2
\$\begingroup\$

How to hold two breadboards together in a way that they dont take apart so I can put them in my car easily and go on travel?

There are so many wires between them

\$\endgroup\$
  • \$\begingroup\$ In addition to the answers given, some breadboards have dedicated slide-in nub/slit pairs specifically for this purpose (example). Of course, on rough roads, you'd need to secure them against "shearing" in the Z axis, but any relatively snug container would solve that problem. \$\endgroup\$ – mikołak Mar 15 '15 at 13:35
3
\$\begingroup\$

You could mount both breadboards on a common plate. This could be almost anything - metal, plastic, wood. Adhesive velcro works well for holding the breadboards to the plate.

| improve this answer | |
\$\endgroup\$
  • \$\begingroup\$ I would avoid attaching breadboards to a metal plate. The metal does funny things to the circuit by adding a lot of capacitance to the nodes of the board and also increases the possibility of cross coupling between adjacent nodes. Even if you ignore these effects the board should still have an insulator on the bottom that is above the metal. \$\endgroup\$ – Michael Karas Mar 15 '15 at 6:25
  • 1
    \$\begingroup\$ Metal is what all of the commercial panels of multiple breadboards seem to be. I've been using these for several decades with no problems. If I'm working with a low - level analog circuit, I'll ground the plate to my circuit. In addition, adhesive velcro is pretty darned insulating. \$\endgroup\$ – Dwayne Reid Mar 15 '15 at 6:36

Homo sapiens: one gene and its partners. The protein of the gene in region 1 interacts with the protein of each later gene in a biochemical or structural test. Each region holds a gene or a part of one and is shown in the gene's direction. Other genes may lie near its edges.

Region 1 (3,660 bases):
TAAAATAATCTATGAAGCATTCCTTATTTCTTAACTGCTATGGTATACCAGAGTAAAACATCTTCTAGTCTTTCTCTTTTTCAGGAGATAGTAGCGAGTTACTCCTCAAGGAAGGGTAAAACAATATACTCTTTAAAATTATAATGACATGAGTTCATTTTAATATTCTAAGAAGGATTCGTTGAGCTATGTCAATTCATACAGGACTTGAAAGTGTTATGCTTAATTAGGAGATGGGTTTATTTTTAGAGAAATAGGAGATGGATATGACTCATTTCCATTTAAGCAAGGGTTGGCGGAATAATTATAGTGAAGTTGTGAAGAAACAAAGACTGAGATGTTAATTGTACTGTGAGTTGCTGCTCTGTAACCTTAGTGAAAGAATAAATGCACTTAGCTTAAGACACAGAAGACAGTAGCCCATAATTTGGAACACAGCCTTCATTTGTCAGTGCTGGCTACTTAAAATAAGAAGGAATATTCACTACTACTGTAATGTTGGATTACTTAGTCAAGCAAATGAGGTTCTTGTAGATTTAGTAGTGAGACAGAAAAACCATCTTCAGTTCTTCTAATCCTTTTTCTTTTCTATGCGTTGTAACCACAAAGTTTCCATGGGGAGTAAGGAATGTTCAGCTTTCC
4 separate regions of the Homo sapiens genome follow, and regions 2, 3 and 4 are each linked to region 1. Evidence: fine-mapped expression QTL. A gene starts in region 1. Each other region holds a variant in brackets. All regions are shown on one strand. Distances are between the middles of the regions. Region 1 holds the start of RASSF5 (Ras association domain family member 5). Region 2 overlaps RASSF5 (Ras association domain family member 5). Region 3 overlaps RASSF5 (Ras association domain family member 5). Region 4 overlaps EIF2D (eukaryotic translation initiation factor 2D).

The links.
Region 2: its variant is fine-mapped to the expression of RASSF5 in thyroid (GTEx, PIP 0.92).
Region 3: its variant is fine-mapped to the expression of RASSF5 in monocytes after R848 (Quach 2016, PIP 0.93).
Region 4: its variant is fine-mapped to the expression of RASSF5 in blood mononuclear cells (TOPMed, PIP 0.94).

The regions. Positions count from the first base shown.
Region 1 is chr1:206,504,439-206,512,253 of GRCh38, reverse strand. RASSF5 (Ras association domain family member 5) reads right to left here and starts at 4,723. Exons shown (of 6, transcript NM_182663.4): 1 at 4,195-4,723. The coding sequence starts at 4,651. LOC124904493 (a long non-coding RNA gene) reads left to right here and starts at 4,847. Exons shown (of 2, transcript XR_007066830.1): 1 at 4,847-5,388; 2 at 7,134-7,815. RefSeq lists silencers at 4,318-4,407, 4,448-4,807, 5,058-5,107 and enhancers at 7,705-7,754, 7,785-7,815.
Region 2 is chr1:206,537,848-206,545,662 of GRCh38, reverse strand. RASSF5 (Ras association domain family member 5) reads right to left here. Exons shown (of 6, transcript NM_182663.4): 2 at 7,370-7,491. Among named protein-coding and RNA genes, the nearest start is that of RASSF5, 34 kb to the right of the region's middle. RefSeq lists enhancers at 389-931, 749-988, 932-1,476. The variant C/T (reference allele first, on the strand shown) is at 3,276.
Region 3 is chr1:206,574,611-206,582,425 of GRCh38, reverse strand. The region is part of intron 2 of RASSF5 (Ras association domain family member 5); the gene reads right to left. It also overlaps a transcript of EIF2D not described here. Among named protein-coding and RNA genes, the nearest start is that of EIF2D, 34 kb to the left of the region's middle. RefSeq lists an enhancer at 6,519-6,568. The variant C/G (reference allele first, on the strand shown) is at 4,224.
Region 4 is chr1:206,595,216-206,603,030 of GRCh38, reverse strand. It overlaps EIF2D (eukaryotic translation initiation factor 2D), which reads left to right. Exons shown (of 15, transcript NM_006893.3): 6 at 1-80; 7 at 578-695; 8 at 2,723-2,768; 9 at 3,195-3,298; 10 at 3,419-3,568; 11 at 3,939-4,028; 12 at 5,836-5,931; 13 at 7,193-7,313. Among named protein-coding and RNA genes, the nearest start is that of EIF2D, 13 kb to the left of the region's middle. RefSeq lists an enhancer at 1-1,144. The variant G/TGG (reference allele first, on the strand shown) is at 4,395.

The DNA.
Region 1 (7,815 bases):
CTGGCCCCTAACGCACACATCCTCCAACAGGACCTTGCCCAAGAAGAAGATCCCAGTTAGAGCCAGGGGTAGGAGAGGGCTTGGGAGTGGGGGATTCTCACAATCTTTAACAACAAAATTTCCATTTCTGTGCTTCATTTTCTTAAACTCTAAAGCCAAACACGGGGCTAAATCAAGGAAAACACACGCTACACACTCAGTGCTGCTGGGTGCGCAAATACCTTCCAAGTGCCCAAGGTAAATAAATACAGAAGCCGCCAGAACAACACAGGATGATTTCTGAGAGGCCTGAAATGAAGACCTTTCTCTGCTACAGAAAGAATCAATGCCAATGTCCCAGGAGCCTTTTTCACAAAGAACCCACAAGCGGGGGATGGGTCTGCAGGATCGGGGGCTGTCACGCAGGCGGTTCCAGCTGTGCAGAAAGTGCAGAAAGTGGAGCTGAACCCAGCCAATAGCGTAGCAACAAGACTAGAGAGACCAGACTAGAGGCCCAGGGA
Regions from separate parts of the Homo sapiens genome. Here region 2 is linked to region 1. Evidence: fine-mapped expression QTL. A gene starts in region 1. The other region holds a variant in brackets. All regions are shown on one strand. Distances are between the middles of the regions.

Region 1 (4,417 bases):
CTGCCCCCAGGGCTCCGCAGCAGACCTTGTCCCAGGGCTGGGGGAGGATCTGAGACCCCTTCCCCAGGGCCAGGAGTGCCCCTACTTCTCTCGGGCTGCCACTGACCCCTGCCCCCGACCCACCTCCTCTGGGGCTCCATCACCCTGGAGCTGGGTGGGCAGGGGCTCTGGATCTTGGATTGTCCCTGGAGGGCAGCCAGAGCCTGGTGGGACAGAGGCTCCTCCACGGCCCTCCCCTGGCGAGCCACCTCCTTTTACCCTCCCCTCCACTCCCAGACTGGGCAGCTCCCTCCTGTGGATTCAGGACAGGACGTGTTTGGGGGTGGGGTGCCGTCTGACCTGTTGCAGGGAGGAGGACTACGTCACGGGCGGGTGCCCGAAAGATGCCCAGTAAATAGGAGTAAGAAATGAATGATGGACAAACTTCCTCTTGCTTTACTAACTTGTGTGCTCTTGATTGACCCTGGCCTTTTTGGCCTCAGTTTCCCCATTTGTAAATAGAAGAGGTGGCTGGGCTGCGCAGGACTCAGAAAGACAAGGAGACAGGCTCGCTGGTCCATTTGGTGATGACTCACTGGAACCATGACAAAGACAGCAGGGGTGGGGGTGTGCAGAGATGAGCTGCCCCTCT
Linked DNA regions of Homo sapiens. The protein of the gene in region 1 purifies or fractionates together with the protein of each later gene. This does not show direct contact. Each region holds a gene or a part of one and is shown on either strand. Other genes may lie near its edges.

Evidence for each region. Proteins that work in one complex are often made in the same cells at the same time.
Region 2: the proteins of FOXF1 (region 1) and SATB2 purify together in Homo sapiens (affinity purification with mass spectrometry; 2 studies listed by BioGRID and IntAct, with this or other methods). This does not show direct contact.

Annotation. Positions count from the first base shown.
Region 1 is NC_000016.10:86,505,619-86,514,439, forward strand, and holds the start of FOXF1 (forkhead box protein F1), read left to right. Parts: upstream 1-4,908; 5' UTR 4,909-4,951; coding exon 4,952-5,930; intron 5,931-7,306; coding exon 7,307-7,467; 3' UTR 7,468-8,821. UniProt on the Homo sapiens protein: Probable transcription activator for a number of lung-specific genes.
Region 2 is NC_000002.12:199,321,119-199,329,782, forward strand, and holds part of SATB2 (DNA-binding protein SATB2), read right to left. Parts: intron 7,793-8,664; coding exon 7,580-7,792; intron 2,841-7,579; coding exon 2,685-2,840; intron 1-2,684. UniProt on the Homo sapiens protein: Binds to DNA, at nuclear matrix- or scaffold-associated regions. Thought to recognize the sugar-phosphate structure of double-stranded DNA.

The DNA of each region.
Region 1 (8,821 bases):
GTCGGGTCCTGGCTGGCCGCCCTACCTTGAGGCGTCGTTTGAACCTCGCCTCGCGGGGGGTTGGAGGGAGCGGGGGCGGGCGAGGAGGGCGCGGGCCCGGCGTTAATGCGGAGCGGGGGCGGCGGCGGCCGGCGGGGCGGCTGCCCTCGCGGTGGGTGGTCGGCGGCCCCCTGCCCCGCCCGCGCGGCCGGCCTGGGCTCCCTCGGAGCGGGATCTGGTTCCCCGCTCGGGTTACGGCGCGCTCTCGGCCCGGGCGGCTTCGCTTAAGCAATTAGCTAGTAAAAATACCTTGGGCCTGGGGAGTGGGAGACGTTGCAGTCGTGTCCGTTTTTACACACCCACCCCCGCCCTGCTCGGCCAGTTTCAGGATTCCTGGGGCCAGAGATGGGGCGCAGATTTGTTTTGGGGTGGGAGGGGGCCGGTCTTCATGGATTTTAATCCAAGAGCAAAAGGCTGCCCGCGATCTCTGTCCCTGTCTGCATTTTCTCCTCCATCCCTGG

2
\$\begingroup\$

One way to handle this problem is to attach the multiple breadboards to a suitable sized piece of thin plywood.

If your breadboards look like this then it is obvious how to fasten the breadboards to the plywood with some short machine screws.

enter image description here

On the other hand if your breadboards look more like these then the easiest way to get them to stay in place on the plywood is to apply a bead of hot melt glue along the sides in the corner down next to the plywood.

enter image description here

| improve this answer | |
\$\endgroup\$
  • \$\begingroup\$ The breadboards in your second example are often supplied with a self-adhesive backing which helps with attaching them to a common surface without hot glue \$\endgroup\$ – Bojangles Mar 15 '15 at 13:47

Your Answer

By clicking “Post Your Answer”, you agree to our terms of service, privacy policy and cookie policy

Not the answer you're looking for? Browse other questions tagged or ask your own question.